As a precaution, but in no way supposed to alarm anyone, I have been slowly reading back all of my written BluRay discs back to hard disk safety. And the great news so far is that not-one in 4Tb of data has been unreadable in any way or required any manual intervention. I still have more discs, but aside from the Riteks, and the TDKs with visible oxidation of the reflective layer (just one), everything else has been great.
Upgrades to Infrastructure
At home, I’ve decided to swap over my old ailing Wireless G router (and another acting as a second AP) for my TP-Link TL-WR740N‘s. I decided to stick to the stock firmware, as it’s likely to be more stable (DD-WRT had a 1-in-16 day wireless crash it seems).
Given that it’s a single stream, single band Wireless N product advertised as 150Mbit/s, savvy users will realize that this is very much a “pie in the sky”. The actual physical layer rate on 2.4Ghz is only going to be 72Mbit/s in N-only mode, as you won’t be able to use 40Mhz “turbo” channels in 2.4Ghz due to AP density (in most cases). Further to that, if you still operate Wireless G cards (as I do), compatibility mode disables 400nS short guard interval, reducing the peak N rate to 65Mbit/s physical layer rate.
Given that the physical layer rate of G is 54Mbit/s, where is the incentive to upgrade to N? I suppose the difference appears small when viewed in this regard, and the incentive is small. The single-stream N products are more of a “G” replacement (as they don’t make them anymore), to target the low end of the market. But remarkably, I find that under G, the real usable throughput amounts to about 20Mbit/s, whereas under this “compatible N” mode, I see about 30Mbit/s to N capable devices. That’s a 50% improvement for the same spectral usage, and probably comes down to better optimized MACs. So the impetus to upgrade can be there – in my case, with two AP’s, I formerly would have had a maximum of 40Mbit/s throughput over two 20Mhz channels, and now I see closer to 60Mbit/s throughput over two 20Mhz channels. It didn’t cost me much, and it takes my “starting to become flakey” Wireless G AP’s (that have served for 7 years+) out of service.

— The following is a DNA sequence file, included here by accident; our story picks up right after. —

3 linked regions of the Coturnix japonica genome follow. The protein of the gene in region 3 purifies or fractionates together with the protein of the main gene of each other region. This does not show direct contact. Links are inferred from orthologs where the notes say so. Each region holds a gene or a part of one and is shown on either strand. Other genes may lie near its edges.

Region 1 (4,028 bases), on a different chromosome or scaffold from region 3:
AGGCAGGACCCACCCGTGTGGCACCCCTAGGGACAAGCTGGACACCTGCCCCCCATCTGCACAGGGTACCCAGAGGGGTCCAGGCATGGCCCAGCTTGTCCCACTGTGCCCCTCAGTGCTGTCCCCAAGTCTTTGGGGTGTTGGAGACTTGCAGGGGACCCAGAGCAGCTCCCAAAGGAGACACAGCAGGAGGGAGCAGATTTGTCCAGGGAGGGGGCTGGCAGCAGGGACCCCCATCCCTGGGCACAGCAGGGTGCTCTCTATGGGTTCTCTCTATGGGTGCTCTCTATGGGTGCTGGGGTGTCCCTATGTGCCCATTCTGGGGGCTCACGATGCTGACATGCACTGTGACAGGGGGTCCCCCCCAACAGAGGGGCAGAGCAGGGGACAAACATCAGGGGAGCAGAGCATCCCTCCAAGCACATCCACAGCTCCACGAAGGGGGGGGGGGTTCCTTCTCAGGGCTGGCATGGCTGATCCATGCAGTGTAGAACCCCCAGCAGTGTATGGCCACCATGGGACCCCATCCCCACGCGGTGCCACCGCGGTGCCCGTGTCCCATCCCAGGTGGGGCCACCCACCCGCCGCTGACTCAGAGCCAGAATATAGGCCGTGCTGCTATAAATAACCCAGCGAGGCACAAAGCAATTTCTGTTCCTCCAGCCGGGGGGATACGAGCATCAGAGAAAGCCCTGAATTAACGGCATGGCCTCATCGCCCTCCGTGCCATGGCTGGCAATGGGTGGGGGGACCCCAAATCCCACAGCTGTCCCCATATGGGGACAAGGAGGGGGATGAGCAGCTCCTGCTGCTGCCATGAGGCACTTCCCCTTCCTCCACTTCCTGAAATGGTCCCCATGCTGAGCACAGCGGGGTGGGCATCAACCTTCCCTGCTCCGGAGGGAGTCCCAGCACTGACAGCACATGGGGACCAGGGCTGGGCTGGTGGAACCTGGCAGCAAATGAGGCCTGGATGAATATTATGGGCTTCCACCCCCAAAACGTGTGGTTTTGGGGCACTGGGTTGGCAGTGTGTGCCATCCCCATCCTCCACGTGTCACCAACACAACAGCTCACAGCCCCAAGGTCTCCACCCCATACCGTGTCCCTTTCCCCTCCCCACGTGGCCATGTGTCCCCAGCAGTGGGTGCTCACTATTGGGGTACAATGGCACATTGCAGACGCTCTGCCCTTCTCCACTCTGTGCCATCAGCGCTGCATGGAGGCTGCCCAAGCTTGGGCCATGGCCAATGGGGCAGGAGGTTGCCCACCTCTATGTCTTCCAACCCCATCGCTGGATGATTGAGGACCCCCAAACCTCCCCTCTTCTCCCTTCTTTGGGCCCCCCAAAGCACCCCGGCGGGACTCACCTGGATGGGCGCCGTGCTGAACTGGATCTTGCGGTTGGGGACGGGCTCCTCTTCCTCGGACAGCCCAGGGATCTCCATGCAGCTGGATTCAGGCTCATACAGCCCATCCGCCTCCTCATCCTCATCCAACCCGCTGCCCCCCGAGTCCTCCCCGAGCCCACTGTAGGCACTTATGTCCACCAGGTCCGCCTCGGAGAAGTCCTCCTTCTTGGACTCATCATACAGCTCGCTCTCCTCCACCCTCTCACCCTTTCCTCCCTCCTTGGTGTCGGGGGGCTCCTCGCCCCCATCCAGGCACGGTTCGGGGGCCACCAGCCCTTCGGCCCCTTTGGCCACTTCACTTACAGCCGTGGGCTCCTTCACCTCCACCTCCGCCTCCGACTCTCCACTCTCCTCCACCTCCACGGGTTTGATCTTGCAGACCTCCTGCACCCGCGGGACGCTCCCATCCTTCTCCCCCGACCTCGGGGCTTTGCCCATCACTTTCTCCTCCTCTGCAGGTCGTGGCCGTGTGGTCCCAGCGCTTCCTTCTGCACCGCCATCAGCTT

At the moment, we haven’t heard much about what’s happening to the “value” VoIP provider, Pennytel. We are aware that myNetFone has taken over operations and are assessing their ability to continue the service, however, they haven’t said much.
They did send out an e-mail with changes to their terms and conditions which limits their liability to us to the money paid for the service, and simultaneously un-limits our liability to them for damages (which could be a terrible thing should it be proved that the customers have somehow caused harm to the company).
Aside from that, there has been no updates. The service is still operative, and I’ve made a few calls to make the best use of the credit that remains. I suppose that would be the sage advice given the expectation that the “good deals” won’t last.
I know I haven’t posted in a while – and it was high time I did. I’m still alive – I’m still here, although motivation was lacking earlier, my slow road to recovery has allowed me to come back to the computer. I’ve got a heap of topics I’ve always wished to blog about – I don’t think I’ll ever get around to all of them. I promise – more things will be coming, more blank discs in the collection, more old pieces of hardware, more “new things to do”. I just need time.
In the meantime, I’d like to recommend this post by Sparcie – he took apart an old Quantum Prodrive, the only drive I’ve ever taken apart with a hybrid optical servo voice-coil motor system. I’ve taken one apart years before I started blogging and I never took photos of it – but it’s a unique sight nonetheless.